Every chapter is headed by the same four headings of animals beginning with H. Hamster describes her head condition, Hummingbird her heart, Hammerhead her physical condition and Hannigananimal whether she is up or down.
Mel sees herself as an antisocial underachiever, but she is not. Her manner at the Silver Sands retirement home is outstanding. She is caring and perceptive and she is going to get better.
Mel narrates the story of her life at school and with her friends and family and between these chapters there are chapters written in italics that tell about her brother and her arguements with friends that get to the heart of her mental state.
Battles are never won. Only survived. The dialogue between characters and the relationships between teenagers and adults are excellently handled.
Beautifully written in short sharp chapters that will keep you in the book. I couldn’t put it down. Eric Lindstrom also has Not If I See You First reviewed on this blog.
Allegedly by Tiffany D. Jackson. Pub. Katherine Tegen Books, imprint HarperCollins, 2017.
One of the most powerfully written novels for Senior students and young adults that I have ever read. It is an emotional roller coaster ride concerning events that people just don’t want to believe or face. It addresses the question of justice. Can there ever be true justice for those who are helpless to defend themselves?
Mary B. Addison was 9 years old when the 6 month old baby, Alyssa, whom her mother was babysitting, was killed violently by Mary – allegedly. Too horrific to think that a child could kill another child. That’s what the justice system, the media and the populace at large thought. Get it over with, put her inside and forget about her? Throw away the key.
Mary spends years in baby prison as she calls it and now on the eve of her 16th birthday she is put in a group home with other girls who are also deeply disturbed. Mary has been abused to the level where she says nothing, beaten black and blue and has no hope for herself in this world. She is lead to believe by her mother that the devil is inside her and there is no hope for her. But Mary loved Alyssa and not a day goes by when she doesn’t think of her.
Then several things happen at the new Group home. Mary meets Ted a 19 year old boy who works at the old peoples home where Mary is allowed to work. Mary becomes pregnant with a child she calls Bean. Ted is good for her and opens her up. Then a new girl comes to the home and shows Mary computer access to the World and introduces Mary to a lawyer Ms. Cora who interviews Mary and decides to make an appeal to have her case reopened.
I can tell you no more. It is a compelling read and if you don’t get emotionally involved with this story then you are heartless. You will be full of hope and gutted at the same time.
This is a special book. Read it, savour it, ask questions. Mary loves a mother who doesn’t deserve her love. The ending thankfully is hopeful.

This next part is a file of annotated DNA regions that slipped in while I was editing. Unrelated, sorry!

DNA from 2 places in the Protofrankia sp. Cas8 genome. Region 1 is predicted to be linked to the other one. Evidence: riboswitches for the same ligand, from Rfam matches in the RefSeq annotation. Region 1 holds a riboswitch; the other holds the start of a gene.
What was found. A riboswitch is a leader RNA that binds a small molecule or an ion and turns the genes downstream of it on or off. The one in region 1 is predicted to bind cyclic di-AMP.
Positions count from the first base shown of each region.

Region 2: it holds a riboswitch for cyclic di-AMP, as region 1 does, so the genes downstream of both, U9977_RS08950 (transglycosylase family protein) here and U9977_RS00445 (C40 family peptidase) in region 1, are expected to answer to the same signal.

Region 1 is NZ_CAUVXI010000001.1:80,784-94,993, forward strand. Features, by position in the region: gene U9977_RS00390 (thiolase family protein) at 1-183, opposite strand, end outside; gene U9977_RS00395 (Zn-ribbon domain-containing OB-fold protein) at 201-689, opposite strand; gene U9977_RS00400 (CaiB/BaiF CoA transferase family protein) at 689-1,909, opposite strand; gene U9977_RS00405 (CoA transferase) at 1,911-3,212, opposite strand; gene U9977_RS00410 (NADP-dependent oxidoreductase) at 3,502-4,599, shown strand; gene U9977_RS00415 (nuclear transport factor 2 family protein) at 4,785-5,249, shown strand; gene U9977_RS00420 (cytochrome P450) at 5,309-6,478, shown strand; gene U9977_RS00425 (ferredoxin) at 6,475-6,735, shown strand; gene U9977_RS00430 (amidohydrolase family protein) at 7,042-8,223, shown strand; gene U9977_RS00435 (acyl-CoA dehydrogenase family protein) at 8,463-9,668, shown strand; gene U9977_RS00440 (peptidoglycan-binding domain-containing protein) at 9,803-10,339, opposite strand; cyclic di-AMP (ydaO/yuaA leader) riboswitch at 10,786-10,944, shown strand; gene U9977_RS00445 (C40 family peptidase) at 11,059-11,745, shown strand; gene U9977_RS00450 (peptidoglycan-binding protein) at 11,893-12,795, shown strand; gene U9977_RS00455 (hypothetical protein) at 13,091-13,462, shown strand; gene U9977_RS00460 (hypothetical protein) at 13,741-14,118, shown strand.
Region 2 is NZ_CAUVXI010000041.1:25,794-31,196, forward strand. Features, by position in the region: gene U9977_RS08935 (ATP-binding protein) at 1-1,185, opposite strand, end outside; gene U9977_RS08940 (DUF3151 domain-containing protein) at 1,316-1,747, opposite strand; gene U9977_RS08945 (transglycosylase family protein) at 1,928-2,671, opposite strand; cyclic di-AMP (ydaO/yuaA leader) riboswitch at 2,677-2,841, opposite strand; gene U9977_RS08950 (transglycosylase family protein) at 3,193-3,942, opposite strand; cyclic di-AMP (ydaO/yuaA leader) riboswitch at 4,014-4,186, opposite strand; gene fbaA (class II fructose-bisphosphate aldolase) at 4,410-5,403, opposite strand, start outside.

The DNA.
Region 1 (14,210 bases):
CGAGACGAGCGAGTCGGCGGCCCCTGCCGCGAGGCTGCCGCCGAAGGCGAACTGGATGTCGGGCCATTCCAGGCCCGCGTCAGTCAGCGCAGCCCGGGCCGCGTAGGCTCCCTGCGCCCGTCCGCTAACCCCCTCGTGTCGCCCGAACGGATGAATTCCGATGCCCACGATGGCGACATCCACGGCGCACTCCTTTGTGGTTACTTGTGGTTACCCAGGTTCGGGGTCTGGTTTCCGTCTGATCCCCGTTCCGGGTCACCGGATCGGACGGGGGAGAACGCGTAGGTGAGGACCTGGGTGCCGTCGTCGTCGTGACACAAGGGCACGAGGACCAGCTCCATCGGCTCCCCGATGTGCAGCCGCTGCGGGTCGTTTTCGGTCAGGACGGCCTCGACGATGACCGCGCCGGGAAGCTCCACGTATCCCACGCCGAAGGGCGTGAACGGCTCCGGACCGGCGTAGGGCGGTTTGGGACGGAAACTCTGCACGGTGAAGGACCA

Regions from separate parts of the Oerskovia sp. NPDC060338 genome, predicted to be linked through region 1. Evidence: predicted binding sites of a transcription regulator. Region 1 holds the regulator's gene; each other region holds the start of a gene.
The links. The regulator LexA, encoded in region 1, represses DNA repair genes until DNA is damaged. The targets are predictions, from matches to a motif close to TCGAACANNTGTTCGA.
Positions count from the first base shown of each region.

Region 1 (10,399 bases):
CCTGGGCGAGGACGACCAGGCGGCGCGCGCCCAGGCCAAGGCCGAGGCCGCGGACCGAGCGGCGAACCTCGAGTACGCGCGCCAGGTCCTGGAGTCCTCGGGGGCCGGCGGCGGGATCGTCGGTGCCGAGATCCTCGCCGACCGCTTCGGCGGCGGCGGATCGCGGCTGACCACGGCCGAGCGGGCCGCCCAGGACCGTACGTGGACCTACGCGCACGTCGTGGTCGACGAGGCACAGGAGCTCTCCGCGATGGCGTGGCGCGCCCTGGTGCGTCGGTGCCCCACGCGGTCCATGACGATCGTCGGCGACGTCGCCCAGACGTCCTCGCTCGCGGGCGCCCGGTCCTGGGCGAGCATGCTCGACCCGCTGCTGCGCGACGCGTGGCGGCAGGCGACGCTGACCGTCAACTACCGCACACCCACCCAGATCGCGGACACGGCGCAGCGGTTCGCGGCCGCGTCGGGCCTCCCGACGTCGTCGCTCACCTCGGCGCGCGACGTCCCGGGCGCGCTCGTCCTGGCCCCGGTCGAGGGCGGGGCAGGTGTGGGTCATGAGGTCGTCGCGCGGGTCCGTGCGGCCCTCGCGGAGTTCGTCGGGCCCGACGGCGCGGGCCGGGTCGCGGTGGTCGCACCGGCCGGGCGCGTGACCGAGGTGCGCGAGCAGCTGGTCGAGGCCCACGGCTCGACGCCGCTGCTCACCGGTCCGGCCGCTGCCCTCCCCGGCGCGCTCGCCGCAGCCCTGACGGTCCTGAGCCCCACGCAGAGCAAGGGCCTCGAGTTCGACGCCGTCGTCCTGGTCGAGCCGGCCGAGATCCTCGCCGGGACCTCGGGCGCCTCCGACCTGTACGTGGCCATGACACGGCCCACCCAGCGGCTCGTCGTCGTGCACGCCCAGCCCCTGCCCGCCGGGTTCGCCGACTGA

Bruno by Catharina Valckx illus. Nicolas Hubesch. Pub. Gecko Press, 2017.
This brilliant piece of work is subtitled Some of the more interesting days in my life so far and that is exactly what it is. For Bruno every day above ground is a good day and if it is not, then there is always another day.
Six days in Bruno’s life with his friends Ringo the old pony, Gloria the dairy owner, Bup the fish, Georgette the turtledove, Gerard the wolf and my favourite, Tweety the canary. There are other characters and they are all superbly developed with their own mannerisms and language.
The six days are not all good but they are very interesting. Included are a peculiar day, a day when the power went off and an almost perfect day. These days spent by Bruno with his blue cloth cap and his friends are all connected. They will make you laugh and recognise human foibles.
The illustrations show a French urban setting in which the detail is absorbing and has a strong sense of accuracy. The characters are brilliantly drawn but my favourite is the elegant giraffe in white skirt and top, with sunglasses and a bag over her shoulder at the escalator.
If you get bored with this book you have no soul.
A book for everybody but the writing is for primary and intermediate students. The cover makes you want to pick it up. This is a beauty.
Bathtime for Little Rabbit by Jorg Muhle. Pub Gecko Press, 2017.
I love board books for pre- schoolers because they can be thrown around, chewed and even read-a-loud to youngsters.
This covers familiar territory for both parents and children and what’s better is that it is interactive. It allows the reader to help give Little rabbit a bath.
Get the bath ready with shampoo, towel and blow dryer.put the rabbit in, wash behind his ears, keep the soap and water out of his eyes, dry him off then blow dry his ears – if the dryer works.
Simple and expressive illustrations in primary colours.
Good fun and a huge seller in Germany and Europe as a whole. Get into it New Zealand it is brilliant. Also check out Help Wolf is Coming elsewhere on this blog.